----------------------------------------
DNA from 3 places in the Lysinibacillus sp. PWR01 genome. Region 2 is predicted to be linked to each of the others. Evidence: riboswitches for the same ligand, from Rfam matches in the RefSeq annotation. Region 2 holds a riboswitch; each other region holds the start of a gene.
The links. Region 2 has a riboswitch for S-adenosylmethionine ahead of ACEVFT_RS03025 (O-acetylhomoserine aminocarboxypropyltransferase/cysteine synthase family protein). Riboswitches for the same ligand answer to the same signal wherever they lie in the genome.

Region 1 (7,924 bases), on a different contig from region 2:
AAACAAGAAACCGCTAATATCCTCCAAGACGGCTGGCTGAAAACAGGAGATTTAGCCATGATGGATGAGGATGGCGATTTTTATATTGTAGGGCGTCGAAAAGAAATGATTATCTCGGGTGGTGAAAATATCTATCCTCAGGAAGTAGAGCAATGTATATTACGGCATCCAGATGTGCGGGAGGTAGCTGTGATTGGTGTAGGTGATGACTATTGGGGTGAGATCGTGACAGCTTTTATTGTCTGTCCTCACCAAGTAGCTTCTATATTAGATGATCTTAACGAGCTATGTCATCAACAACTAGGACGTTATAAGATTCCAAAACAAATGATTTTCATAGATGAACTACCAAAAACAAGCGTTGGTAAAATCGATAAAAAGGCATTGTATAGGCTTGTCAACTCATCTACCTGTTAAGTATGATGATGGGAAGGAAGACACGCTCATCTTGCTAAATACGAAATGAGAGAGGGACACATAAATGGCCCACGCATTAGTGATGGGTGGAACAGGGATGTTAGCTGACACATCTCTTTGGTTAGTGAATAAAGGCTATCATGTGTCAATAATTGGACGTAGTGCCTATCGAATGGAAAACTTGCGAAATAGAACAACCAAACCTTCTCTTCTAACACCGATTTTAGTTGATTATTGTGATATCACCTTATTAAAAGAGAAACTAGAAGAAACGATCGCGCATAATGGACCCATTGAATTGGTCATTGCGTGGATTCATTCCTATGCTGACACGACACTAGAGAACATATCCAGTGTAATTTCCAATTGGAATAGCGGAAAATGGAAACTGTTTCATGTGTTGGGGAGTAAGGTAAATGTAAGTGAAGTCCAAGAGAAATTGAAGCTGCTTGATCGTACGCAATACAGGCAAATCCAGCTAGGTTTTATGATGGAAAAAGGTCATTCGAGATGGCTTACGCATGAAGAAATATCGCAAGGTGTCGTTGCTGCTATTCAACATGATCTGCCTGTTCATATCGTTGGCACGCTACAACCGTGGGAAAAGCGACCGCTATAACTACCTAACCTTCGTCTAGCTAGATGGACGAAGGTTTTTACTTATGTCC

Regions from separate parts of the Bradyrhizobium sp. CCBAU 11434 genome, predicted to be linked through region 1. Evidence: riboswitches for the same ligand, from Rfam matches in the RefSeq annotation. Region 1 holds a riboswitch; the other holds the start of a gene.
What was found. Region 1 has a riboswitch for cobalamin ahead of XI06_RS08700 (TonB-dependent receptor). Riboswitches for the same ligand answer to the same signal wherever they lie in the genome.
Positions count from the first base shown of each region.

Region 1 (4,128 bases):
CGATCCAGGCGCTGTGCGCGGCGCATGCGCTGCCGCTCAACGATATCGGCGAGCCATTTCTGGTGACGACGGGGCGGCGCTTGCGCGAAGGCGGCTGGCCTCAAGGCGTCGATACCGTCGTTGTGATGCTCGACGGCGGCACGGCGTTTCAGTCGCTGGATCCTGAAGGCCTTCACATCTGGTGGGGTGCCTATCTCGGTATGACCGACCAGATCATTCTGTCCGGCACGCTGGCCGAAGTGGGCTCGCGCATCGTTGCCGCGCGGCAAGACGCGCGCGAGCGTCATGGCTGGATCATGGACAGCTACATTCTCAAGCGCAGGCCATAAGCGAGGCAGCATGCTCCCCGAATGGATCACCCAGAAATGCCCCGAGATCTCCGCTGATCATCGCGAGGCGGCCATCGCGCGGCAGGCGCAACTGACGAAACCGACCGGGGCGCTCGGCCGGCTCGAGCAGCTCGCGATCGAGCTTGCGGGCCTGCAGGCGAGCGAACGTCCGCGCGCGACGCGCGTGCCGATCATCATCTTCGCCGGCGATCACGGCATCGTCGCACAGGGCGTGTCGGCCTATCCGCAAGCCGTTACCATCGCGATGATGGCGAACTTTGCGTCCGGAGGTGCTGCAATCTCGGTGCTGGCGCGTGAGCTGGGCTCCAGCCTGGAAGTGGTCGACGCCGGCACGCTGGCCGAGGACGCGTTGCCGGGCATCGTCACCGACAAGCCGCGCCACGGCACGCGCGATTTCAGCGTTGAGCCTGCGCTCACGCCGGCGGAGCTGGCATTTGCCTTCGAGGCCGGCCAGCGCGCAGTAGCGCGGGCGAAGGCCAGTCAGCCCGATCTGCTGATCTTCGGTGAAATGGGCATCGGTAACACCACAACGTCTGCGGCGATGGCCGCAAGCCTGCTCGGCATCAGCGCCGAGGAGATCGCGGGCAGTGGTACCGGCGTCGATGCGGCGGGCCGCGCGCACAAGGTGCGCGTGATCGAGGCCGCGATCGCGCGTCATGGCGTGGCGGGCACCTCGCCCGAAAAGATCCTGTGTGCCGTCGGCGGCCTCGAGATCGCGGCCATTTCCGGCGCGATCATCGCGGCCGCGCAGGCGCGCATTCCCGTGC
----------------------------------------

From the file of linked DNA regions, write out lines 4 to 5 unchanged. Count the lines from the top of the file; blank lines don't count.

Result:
AAACAAGAAACCGCTAATATCCTCCAAGACGGCTGGCTGAAAACAGGAGATTTAGCCATGATGGATGAGGATGGCGATTTTTATATTGTAGGGCGTCGAAAAGAAATGATTATCTCGGGTGGTGAAAATATCTATCCTCAGGAAGTAGAGCAATGTATATTACGGCATCCAGATGTGCGGGAGGTAGCTGTGATTGGTGTAGGTGATGACTATTGGGGTGAGATCGTGACAGCTTTTATTGTCTGTCCTCACCAAGTAGCTTCTATATTAGATGATCTTAACGAGCTATGTCATCAACAACTAGGACGTTATAAGATTCCAAAACAAATGATTTTCATAGATGAACTACCAAAAACAAGCGTTGGTAAAATCGATAAAAAGGCATTGTATAGGCTTGTCAACTCATCTACCTGTTAAGTATGATGATGGGAAGGAAGACACGCTCATCTTGCTAAATACGAAATGAGAGAGGGACACATAAATGGCCCACGCATTAGTGATGGGTGGAACAGGGATGTTAGCTGACACATCTCTTTGGTTAGTGAATAAAGGCTATCATGTGTCAATAATTGGACGTAGTGCCTATCGAATGGAAAACTTGCGAAATAGAACAACCAAACCTTCTCTTCTAACACCGATTTTAGTTGATTATTGTGATATCACCTTATTAAAAGAGAAACTAGAAGAAACGATCGCGCATAATGGACCCATTGAATTGGTCATTGCGTGGATTCATTCCTATGCTGACACGACACTAGAGAACATATCCAGTGTAATTTCCAATTGGAATAGCGGAAAATGGAAACTGTTTCATGTGTTGGGGAGTAAGGTAAATGTAAGTGAAGTCCAAGAGAAATTGAAGCTGCTTGATCGTACGCAATACAGGCAAATCCAGCTAGGTTTTATGATGGAAAAAGGTCATTCGAGATGGCTTACGCATGAAGAAATATCGCAAGGTGTCGTTGCTGCTATTCAACATGATCTGCCTGTTCATATCGTTGGCACGCTACAACCGTGGGAAAAGCGACCGCTATAACTACCTAACCTTCGTCTAGCTAGATGGACGAAGGTTTTTACTTATGTCC

Regions from separate parts of the Bradyrhizobium sp. CCBAU 11434 genome, predicted to be linked through region 1. Evidence: riboswitches for the same ligand, from Rfam matches in the RefSeq annotation. Region 1 holds a riboswitch; the other holds the start of a gene.